The Stretch video shows the robot pulling open a dryer door (left-swinging) and retrieving clothes from it. The video is a bit deceptive - I think the camera  physically cannot see the interior of the dryer, so even though a human can teleoperate the robot to do the task, it would run into serious difficulty when ensuring that the dryer has been completely emptied.

Here is a picture of my own dryer, which features a dryer with a right-swinging door close to a wall. I'm not sure if the Stretch actually can fit in this tight space, but the PR2 definitely would not be able to open this door without the base getting in the way. 

Reality's edge cases are often swept under the rug when making robot demo videos, which usually show the robot operating in an optimal environment that the robot is well-suited for. But the full range of tasks humans do in the home is vast.  Neither the PR2 nor the Stretch can crouch under a table to pick up lint off the floor, change a lightbulb while standing on a chair, fix caulking in a bathroom, open mail with a letter opener, move dishes from the dishwasher to the high cabinets, break down cardboard boxes for the recycle bin, go outside and retrieve the mail.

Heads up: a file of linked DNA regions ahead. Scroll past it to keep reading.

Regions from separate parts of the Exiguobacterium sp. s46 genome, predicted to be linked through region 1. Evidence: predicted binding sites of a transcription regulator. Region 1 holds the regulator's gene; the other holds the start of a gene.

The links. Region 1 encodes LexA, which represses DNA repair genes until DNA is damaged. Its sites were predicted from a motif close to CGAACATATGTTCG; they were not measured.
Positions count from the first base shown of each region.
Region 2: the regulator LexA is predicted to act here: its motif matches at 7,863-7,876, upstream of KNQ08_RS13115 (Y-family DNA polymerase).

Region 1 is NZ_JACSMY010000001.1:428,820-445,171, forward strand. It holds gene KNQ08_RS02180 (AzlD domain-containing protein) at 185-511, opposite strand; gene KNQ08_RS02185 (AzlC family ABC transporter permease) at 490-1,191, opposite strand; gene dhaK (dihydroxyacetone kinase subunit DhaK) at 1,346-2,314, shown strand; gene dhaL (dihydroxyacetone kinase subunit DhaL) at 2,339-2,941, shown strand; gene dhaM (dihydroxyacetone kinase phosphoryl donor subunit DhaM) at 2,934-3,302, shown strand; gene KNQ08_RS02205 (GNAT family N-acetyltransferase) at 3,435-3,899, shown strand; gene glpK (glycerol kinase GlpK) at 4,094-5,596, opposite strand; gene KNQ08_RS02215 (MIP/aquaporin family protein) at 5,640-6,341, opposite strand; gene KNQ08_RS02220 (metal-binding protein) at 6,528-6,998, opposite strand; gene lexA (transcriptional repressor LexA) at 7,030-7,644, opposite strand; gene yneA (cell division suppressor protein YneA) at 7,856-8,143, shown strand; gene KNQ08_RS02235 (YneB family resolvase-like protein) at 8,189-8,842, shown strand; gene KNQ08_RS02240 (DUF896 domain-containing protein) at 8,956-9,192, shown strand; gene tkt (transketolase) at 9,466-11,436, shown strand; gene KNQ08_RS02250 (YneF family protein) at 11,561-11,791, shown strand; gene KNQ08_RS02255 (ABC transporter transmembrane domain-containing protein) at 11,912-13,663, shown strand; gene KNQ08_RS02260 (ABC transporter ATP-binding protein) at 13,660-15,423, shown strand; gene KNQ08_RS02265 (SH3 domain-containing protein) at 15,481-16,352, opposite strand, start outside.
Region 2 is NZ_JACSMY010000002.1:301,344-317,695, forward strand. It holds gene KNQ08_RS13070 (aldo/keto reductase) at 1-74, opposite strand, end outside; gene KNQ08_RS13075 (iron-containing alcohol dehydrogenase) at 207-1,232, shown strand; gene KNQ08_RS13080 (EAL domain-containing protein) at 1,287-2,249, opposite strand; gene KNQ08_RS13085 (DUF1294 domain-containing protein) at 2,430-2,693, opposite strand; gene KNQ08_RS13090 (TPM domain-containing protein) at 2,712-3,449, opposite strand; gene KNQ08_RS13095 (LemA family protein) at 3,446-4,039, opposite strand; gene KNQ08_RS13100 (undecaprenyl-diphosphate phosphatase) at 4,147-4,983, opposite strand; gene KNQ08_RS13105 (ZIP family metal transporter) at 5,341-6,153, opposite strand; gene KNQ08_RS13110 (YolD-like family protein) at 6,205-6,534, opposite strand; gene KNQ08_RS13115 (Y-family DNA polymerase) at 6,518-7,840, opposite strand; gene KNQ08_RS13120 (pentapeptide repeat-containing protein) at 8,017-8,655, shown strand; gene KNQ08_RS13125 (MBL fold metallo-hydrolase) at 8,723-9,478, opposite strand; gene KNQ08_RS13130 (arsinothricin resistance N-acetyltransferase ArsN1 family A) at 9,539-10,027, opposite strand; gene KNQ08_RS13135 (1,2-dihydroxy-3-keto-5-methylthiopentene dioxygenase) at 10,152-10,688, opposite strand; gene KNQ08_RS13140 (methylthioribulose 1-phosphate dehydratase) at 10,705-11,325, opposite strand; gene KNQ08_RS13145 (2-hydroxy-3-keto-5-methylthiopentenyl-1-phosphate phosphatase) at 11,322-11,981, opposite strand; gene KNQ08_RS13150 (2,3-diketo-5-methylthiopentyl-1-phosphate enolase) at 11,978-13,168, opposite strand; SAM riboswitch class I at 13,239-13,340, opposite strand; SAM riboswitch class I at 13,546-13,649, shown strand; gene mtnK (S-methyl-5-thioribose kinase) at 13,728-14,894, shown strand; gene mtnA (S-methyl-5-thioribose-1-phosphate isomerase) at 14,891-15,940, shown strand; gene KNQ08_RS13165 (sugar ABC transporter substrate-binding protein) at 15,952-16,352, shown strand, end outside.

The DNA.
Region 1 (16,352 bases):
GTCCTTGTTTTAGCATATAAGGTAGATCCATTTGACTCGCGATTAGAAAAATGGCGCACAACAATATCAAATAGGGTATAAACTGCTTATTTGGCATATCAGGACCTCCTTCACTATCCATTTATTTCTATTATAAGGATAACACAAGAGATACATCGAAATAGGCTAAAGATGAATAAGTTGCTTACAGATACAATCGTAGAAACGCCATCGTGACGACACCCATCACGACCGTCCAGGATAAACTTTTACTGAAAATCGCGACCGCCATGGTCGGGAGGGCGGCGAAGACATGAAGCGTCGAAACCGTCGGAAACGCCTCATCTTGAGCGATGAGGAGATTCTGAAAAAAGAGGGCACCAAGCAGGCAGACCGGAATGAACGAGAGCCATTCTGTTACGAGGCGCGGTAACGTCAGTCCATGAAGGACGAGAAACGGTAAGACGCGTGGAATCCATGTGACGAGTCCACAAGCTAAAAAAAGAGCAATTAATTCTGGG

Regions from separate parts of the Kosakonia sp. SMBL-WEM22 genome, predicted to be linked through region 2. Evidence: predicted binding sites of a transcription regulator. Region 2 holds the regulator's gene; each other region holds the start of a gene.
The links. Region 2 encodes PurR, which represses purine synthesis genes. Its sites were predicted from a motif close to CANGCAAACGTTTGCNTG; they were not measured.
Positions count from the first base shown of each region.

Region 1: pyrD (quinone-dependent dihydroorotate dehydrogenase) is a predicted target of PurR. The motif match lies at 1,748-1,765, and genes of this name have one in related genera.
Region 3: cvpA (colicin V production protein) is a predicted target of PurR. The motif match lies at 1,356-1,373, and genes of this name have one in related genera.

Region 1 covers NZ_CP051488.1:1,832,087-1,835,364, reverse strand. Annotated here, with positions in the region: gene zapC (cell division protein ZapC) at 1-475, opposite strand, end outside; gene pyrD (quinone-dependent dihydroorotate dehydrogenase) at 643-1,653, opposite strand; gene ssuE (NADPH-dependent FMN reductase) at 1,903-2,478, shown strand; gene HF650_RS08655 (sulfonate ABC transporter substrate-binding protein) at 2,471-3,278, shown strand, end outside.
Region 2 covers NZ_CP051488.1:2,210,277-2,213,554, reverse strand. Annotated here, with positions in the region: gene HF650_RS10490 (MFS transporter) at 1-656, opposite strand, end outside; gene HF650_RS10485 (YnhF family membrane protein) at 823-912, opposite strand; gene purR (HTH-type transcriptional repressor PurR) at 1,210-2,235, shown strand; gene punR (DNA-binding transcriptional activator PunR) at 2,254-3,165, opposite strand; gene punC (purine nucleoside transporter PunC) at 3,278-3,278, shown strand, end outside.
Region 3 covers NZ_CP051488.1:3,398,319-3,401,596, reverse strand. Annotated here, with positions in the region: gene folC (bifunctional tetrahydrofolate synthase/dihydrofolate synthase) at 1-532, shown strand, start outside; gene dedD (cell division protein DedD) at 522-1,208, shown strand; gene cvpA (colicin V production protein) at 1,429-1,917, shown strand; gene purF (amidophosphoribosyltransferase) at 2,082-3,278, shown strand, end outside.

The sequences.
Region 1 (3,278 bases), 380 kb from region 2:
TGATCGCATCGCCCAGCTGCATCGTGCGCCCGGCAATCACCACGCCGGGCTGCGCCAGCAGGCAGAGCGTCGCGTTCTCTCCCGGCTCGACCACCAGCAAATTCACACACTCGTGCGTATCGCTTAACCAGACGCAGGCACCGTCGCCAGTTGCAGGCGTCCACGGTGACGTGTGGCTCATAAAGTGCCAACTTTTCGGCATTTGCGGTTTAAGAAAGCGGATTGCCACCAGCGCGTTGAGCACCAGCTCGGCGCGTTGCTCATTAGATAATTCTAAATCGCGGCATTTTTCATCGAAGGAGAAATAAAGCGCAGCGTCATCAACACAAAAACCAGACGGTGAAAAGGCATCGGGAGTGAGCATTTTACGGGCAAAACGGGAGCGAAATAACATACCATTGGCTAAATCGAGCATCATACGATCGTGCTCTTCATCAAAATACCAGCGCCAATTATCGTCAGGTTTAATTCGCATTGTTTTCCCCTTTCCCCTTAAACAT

And of course, they can't even open a Ziploc package of dates. If you think that was complex, here is a first-person video of me chopping strawberries, washing utensils, and decorating a cheesecake. This was recorded with a GoPro strapped to my head. Watch each time my fingers twitch - each one is a separate manipulation task!